NYTimes - March 16, 2002
PERFORMANCE: POP; A Chinese Rocker With Ideals Intact Despite Prosperity
By JON PARELES
Perpetual discontent and musical restlessness fuel Cui Jian (pronounced tswee jen), the pioneering Chinese rocker who played a rare club show on Sunday night. Mr. Cui, who performs in stadiums in China, has been a voice of idealism and discontent since the 1980's, and a more prosperous, more Westernized China has not mollified him. In songs like ''Spring Festival'' and ''Slackers,'' he chided a society obsessed with only money: ''The new age is here, no one is making trouble anymore,'' he rapped, ''You say everyone's ideals have been washed away by the times.''
His lyrics, in Chinese, use images that lend themselves to multiple readings. He explained ''Get Over That Day,'' written on the occasion of Hong Kong's reunion with China, as the feelings of someone being told he's getting a new baby sister who's smart, beautiful, sexy and wealthy, and wondering if he'll fall in love with her. In an older song, ''A Piece of Red Cloth,'' someone finds happiness behind a red blindfold. His gruff, troubled voice buttonholes the songs, turning almost guttural when he raps; there's no mistaking his urgency.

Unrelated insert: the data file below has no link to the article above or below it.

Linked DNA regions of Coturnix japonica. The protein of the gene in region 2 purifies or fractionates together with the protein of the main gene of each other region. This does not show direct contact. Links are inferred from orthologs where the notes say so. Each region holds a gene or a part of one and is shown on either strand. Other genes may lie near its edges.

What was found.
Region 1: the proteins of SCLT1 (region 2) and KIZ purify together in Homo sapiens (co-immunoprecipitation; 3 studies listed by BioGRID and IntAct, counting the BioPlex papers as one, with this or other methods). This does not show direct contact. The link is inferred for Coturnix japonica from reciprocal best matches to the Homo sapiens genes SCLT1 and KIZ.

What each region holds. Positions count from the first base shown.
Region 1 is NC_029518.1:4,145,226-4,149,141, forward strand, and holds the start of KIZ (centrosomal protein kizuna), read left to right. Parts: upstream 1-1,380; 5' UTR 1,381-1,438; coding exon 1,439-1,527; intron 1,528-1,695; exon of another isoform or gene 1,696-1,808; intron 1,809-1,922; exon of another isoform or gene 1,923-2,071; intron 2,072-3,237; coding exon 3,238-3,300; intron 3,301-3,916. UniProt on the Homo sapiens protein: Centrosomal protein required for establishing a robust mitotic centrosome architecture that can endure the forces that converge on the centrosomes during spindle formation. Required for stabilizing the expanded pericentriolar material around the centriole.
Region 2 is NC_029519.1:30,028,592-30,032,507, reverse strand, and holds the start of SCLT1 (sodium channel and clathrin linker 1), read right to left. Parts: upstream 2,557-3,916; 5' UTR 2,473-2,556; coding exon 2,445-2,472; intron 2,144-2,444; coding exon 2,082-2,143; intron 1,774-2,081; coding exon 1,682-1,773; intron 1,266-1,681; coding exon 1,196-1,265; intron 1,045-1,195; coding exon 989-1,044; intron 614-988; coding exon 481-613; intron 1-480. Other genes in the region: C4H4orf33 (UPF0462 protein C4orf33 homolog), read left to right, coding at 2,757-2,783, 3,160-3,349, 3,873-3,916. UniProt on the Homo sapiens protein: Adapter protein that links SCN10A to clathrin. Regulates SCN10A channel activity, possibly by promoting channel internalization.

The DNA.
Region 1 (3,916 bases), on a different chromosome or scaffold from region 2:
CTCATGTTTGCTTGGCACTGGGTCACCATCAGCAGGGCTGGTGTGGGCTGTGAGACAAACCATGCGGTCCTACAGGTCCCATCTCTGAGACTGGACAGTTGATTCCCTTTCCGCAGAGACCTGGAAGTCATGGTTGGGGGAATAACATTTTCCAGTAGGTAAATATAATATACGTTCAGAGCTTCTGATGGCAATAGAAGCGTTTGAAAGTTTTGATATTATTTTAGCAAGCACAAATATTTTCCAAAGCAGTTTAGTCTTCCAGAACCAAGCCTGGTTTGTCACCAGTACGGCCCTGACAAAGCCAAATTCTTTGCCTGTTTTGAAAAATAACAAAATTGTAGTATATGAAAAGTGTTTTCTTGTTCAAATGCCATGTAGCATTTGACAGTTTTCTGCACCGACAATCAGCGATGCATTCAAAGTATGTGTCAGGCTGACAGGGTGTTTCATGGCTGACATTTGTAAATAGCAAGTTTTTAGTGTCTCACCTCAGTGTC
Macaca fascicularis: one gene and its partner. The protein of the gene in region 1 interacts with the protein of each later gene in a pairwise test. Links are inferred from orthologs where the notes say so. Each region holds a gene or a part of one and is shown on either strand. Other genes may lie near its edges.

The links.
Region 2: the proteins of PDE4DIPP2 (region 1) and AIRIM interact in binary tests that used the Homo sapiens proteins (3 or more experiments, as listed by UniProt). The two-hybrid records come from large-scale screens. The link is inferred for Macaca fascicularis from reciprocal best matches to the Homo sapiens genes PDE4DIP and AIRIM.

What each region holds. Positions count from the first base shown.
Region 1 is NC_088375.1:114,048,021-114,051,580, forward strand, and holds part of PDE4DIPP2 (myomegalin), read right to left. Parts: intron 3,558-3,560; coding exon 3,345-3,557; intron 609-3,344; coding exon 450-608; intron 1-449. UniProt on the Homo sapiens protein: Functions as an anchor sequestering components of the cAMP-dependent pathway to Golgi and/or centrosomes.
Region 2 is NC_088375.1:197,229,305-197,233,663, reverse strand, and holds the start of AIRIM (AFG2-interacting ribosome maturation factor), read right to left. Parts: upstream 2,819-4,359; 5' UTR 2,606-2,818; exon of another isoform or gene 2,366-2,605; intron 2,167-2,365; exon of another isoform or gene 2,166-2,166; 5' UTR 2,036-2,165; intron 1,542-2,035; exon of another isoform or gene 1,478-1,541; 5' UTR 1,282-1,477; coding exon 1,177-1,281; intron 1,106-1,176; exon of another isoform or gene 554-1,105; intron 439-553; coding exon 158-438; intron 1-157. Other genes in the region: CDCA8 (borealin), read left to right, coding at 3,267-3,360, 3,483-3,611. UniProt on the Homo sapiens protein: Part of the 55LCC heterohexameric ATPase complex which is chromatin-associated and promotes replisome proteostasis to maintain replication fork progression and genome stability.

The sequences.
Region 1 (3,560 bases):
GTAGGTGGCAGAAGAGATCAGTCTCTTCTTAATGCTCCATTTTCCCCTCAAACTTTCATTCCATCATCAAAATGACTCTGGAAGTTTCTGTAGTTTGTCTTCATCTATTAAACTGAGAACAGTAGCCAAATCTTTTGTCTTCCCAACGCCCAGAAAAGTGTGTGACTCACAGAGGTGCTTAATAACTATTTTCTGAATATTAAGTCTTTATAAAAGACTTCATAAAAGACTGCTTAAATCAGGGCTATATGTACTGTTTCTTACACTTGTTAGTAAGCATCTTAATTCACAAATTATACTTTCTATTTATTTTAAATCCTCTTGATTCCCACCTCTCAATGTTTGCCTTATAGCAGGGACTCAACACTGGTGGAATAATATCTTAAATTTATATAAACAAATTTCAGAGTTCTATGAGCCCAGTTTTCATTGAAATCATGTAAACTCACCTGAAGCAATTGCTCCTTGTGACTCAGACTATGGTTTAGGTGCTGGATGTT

Mr. Cui's music isn't about to relax, either. Older songs draw on rock anthems, reggae and ska, while lately he has delved into funk, hip-hop, drum-and-bass and post-punk rock. ''Slackers'' started with the angular guitars and lurching backbeat of raw blues-rock, then turned into a dissonant Sonic Youth guitar tremolo spurred by a twitchy breakbeat. Prerecorded percussion tracks that meshed Chinese cymbals and gongs with dance-music beats sometimes bolstered Bei Bei's drumming; Liu Yuan delivered soul horn-section lines or bebop phrases on saxophone, though for one song he played a Chinese wooden flute.
The set's newest song, ''The Village Attacks the City,'' merged funk with the hurtling double-time of drum-and-bass and the circling synthesizer notes of trance music. Against that speedy urban backdrop, Mr. Cui sang, in a rural dialect, about the contemptuous way villagers are treated when they come to the city to work. No underdog escapes his sympathy.